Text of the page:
Top Play (WPA): Mike Bolsinger held the Cubs hitless the first time through the order, though in very Bolsinger-ian fashion, he did so in a less-than-threatening manner, hitting both Dexter Fowler and Javier Baez with pitches and allowing another walk to Jason Heyward. The Cubs were determined to improve the second time around, and following a Dexter Fowler walk to lead off the third, Kris Bryant skied a 1-0 curveball deep past the center field wall (+0.224). Bryant had struck out swinging on an apparently-mystifying Bolsinger curve his first time up; not to be fooled twice, he took this one for a 423-foot ride and gave his team a 2-1 lead.
Bottom Play (WPA): It didn’t take long. It took all of two pitches, in fact, before this game hit a low point for the Cubs, undoubtedly inspiring the sort of hot takes we’d never inflict on you here at BP Wrigleyville. With the count 1-0 to the night’s leadoff batter Kiké Hernandez, Jon Lester left a fastball up over the plate, and Hernandez accepted the offering gladly, sending the ball into the left field bleachers (-0.102). It was the most trouble he’d see all night, however, and I do mean all night—Lester pitched his 13th career complete game, striking out 10 and walking none. His ERA now sits at a cool 2.24, bumping him into the top 10 in the league along with teammate Jake Arrieta.
Key Moment: WPA may not agree, but Lester fanning Howie Kendrick to close out the game was momentous, a complete inverse of how the game began. Lester never faltered beyond the first-inning hiccup, and he retired his last 12 batters on his way to the win.
I’d like to give a couple of honorable mentions here, too: one for each of the runners Lester threw out at first base tonight. Kendrick and Hernandez grounded out toward the mound in the first and third respectively, and each time, Lester fielded the ball and threw to first, about as casually as one could expect from the often-yips-afflicted southpaw. It definitely portended the solid performance to come.
Trend to Watch: It’s a very minor trend, but when Ben Zobrist struck out swinging in the first, following yesterday’s three-strikeout game, it certainly raised some eyebrows. Zobrist is coming off a mammoth month of May in which he drove in 25, scored 25 himself, and got on base nearly half the time (.483 OBP). This isn’t to say that he’s definitely slowing down, but it’s a reminder that the Cubs’ success has been bolstered by some notable overachieving that certainly won’t last the whole year. Zobrist will get a day off to recharge tomorrow with Baez taking over second base duties.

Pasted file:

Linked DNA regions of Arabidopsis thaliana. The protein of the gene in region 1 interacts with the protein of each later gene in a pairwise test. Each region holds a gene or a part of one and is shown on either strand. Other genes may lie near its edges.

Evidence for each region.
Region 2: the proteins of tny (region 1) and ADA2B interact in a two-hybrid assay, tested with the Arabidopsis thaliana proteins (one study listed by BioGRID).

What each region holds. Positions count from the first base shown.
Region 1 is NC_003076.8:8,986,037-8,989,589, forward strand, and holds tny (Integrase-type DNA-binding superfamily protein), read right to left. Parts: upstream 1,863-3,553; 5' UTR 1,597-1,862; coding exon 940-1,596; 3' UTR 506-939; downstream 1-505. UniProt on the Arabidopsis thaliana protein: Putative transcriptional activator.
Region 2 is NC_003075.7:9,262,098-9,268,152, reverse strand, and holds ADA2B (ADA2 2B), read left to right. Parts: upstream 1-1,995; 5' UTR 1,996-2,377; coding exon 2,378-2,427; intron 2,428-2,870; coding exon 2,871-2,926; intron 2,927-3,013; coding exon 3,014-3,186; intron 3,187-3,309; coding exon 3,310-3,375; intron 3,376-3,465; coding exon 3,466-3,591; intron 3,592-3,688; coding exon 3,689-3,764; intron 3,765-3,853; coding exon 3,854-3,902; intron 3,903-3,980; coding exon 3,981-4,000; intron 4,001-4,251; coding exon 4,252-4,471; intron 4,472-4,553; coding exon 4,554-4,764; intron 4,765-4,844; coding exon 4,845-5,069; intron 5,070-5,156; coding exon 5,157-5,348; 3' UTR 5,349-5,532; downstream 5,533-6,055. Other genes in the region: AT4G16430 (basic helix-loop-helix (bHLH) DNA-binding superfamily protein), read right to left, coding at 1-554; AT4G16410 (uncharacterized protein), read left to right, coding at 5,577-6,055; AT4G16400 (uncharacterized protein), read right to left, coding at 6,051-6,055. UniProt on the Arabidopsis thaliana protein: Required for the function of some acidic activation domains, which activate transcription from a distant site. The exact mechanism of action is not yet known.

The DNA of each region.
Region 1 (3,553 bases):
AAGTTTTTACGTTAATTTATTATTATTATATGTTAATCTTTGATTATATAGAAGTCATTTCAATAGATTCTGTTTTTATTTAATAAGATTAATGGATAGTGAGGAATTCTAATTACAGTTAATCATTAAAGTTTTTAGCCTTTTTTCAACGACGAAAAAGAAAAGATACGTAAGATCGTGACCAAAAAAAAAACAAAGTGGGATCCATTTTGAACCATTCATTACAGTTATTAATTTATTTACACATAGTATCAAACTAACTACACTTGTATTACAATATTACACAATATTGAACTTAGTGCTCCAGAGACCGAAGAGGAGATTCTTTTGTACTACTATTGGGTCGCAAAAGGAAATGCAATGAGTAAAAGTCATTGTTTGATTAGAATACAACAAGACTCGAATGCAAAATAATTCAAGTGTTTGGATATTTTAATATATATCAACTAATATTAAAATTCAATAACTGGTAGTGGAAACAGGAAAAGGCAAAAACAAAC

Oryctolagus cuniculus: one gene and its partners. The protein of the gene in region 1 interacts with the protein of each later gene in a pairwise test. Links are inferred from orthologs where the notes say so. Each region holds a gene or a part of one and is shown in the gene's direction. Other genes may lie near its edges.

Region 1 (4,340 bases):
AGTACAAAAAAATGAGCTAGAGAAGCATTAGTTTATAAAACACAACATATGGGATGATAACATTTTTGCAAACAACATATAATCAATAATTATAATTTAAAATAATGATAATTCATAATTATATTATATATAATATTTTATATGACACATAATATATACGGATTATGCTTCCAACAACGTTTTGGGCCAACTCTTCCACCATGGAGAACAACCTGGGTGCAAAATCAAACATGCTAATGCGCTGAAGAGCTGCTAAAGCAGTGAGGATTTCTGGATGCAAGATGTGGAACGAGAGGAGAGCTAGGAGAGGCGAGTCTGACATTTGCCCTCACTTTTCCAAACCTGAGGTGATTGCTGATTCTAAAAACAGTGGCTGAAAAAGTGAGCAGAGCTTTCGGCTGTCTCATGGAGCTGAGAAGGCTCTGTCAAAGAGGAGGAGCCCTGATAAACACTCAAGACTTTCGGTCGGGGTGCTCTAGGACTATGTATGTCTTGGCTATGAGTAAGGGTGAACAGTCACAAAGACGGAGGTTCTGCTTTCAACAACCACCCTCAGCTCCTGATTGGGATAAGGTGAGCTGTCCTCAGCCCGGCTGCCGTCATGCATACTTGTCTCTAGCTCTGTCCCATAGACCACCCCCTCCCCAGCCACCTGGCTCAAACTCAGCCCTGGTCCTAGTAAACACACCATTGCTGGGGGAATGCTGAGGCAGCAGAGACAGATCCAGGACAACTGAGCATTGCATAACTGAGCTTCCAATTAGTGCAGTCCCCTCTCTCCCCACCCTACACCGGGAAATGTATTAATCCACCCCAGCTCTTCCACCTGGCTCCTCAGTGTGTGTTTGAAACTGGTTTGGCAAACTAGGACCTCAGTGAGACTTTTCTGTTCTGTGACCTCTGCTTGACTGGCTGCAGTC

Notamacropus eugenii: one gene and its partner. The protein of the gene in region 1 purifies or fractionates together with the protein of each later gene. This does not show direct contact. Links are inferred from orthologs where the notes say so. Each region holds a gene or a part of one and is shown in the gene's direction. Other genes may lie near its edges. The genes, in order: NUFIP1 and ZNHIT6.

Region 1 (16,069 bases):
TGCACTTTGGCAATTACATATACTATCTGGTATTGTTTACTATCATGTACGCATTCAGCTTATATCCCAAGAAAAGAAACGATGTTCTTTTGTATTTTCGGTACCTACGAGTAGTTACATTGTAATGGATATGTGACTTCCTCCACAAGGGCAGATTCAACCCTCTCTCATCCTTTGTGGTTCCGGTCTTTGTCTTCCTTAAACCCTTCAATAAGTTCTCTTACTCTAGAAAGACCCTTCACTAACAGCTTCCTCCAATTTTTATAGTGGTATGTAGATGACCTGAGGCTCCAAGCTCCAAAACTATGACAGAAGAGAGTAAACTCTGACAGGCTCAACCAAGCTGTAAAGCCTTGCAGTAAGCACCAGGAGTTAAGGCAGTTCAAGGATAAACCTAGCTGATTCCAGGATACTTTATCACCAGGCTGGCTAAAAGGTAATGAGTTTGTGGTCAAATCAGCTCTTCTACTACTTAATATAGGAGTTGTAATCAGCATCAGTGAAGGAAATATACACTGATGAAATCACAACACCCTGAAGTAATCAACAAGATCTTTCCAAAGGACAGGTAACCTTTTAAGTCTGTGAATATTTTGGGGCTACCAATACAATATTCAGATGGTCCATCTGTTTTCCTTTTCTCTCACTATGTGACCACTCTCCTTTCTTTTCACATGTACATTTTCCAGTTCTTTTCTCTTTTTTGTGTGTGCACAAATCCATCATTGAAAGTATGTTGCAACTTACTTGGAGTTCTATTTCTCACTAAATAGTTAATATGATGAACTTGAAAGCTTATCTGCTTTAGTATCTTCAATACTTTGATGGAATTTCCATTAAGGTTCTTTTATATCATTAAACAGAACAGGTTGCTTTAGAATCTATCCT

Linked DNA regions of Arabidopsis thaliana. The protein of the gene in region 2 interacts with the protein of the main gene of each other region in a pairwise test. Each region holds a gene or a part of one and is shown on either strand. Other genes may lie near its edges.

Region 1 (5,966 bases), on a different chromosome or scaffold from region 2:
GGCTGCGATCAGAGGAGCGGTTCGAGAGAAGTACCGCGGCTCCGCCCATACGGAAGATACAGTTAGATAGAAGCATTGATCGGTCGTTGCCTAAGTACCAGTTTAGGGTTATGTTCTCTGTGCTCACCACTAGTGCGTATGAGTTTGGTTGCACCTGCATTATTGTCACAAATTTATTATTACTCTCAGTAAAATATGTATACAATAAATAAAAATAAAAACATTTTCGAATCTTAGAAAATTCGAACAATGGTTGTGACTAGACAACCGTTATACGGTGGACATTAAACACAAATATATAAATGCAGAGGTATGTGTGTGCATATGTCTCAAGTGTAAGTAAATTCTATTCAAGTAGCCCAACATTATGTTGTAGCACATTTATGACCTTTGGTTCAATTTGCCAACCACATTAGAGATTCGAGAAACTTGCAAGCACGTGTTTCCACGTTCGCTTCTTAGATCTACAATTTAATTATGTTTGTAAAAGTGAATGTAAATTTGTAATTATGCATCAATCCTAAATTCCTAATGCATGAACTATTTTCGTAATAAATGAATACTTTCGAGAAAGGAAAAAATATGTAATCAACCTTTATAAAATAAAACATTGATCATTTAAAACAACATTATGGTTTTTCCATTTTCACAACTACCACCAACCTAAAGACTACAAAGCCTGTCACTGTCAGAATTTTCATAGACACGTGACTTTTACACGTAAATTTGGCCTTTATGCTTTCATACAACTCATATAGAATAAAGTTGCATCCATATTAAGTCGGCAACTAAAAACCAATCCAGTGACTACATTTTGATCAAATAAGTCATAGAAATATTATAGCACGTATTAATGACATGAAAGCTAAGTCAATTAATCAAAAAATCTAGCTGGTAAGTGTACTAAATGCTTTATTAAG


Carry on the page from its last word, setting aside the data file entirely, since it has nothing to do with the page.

It’s also worth mentioning that Hector Rondon spent the whole game in the dugout, and was apparently unavailable because of a back issue that popped right before the game. His status for tomorrow is unclear; any extended absence would obviously be a troubling occurrence for the Cubs bullpen.
Coming Next: It’s the fourth and final game of the series tomorrow, and for the fourth day in a row, the Cubs will not be facing Clayton Kershaw. Taking the mound for the Dodgers will be someone with the unique capacity to make this Cubs roster look ancient: 19-year-old phenom Julio Urias, making his second ever big league start. Urias was knocked around in his debut against the Mets last Friday, giving up three runs and four walks across 2 2/3 innings. Following that, the Dodgers quickly sent him down to the minors again, but he’s been called back once again to take the place of Alex Wood, who pitched decently in Game 1 of this series, but who had an elbow issue arise immediately after the start. Urias will have quite the challenge ahead of him as he tries for a better second showing, and he’ll do so against the unheralded professor Kyle Hendricks, who very nearly shut out the Phillies in his last outing. Tune in to CSN tomorrow at 1:20 pm for the action or listen on 670 The Score.
Lead photo courtesy David Ban